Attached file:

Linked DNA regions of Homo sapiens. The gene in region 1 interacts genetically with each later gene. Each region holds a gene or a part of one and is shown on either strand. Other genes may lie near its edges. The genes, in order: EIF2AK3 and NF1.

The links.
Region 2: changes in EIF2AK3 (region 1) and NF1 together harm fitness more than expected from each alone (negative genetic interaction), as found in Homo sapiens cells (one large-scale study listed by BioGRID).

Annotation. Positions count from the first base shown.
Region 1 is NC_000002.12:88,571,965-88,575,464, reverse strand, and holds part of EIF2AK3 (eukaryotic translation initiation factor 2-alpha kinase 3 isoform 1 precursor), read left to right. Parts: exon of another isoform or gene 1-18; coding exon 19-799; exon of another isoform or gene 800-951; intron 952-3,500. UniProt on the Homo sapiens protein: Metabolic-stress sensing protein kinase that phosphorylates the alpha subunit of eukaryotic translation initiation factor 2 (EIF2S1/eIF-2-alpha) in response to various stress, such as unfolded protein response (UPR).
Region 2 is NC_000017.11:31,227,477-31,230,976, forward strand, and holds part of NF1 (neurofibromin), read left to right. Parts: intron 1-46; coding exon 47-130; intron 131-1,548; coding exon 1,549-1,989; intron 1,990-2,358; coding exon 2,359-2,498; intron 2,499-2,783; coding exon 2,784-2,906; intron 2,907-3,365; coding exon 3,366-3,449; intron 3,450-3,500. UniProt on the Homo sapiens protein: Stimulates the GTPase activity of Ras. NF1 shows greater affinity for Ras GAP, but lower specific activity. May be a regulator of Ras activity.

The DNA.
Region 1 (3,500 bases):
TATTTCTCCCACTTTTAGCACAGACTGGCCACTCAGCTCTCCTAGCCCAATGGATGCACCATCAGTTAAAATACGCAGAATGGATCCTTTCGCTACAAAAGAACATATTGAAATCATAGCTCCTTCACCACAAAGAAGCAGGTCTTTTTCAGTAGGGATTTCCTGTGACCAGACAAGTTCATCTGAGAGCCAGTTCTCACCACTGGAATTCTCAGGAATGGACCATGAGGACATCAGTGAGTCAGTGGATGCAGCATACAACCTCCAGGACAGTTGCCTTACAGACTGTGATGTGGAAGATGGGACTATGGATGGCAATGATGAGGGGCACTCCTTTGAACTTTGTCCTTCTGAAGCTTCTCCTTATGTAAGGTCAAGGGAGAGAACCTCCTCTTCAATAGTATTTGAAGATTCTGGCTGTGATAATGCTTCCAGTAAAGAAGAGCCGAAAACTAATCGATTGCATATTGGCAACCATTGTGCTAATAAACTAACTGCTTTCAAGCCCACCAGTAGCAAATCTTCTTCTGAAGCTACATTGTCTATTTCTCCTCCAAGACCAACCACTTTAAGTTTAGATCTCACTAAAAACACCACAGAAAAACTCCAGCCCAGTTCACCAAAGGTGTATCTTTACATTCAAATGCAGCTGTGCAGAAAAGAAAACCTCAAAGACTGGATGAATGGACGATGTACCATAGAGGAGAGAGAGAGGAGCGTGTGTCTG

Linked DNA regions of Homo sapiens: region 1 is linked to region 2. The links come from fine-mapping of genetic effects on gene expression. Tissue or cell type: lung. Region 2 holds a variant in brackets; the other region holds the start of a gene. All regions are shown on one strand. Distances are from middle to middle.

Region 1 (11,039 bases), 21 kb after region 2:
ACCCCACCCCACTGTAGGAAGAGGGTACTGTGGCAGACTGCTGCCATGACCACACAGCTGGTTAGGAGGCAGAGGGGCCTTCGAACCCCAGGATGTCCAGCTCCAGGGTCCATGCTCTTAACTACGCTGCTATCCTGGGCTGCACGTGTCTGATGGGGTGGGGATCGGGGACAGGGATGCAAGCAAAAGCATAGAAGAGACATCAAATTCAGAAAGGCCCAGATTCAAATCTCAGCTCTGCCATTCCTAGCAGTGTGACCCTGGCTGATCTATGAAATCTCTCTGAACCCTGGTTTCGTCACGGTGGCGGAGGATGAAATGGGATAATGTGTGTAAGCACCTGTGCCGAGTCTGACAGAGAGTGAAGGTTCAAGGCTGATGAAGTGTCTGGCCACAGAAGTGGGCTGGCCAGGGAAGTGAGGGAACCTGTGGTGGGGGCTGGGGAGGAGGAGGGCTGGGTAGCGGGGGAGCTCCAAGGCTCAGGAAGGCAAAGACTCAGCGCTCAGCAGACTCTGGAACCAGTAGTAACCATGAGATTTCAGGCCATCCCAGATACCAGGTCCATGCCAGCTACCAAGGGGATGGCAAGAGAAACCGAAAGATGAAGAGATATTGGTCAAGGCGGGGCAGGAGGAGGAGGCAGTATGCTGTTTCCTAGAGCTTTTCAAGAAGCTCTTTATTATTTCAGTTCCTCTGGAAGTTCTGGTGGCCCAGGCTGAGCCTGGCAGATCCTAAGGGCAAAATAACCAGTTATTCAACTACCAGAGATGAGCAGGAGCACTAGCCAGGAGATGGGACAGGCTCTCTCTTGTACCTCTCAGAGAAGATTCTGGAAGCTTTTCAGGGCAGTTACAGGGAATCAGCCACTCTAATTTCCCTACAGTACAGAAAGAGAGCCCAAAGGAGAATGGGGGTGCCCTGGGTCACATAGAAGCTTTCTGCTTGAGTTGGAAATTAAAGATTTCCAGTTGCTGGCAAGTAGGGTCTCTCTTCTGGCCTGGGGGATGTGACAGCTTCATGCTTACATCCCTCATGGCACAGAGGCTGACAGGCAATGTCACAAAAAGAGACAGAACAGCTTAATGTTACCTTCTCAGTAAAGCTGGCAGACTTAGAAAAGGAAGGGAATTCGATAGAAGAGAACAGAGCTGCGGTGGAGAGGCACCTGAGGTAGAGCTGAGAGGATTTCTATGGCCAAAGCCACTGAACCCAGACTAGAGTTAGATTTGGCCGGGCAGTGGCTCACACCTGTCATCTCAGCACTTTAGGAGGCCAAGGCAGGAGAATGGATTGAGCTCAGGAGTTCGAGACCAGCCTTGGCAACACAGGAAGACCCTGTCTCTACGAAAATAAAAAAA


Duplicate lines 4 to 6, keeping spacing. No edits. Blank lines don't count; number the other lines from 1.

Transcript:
Annotation. Positions count from the first base shown.
Region 1 is NC_000002.12:88,571,965-88,575,464, reverse strand, and holds part of EIF2AK3 (eukaryotic translation initiation factor 2-alpha kinase 3 isoform 1 precursor), read left to right. Parts: exon of another isoform or gene 1-18; coding exon 19-799; exon of another isoform or gene 800-951; intron 952-3,500. UniProt on the Homo sapiens protein: Metabolic-stress sensing protein kinase that phosphorylates the alpha subunit of eukaryotic translation initiation factor 2 (EIF2S1/eIF-2-alpha) in response to various stress, such as unfolded protein response (UPR).
Region 2 is NC_000017.11:31,227,477-31,230,976, forward strand, and holds part of NF1 (neurofibromin), read left to right. Parts: intron 1-46; coding exon 47-130; intron 131-1,548; coding exon 1,549-1,989; intron 1,990-2,358; coding exon 2,359-2,498; intron 2,499-2,783; coding exon 2,784-2,906; intron 2,907-3,365; coding exon 3,366-3,449; intron 3,450-3,500. UniProt on the Homo sapiens protein: Stimulates the GTPase activity of Ras. NF1 shows greater affinity for Ras GAP, but lower specific activity. May be a regulator of Ras activity.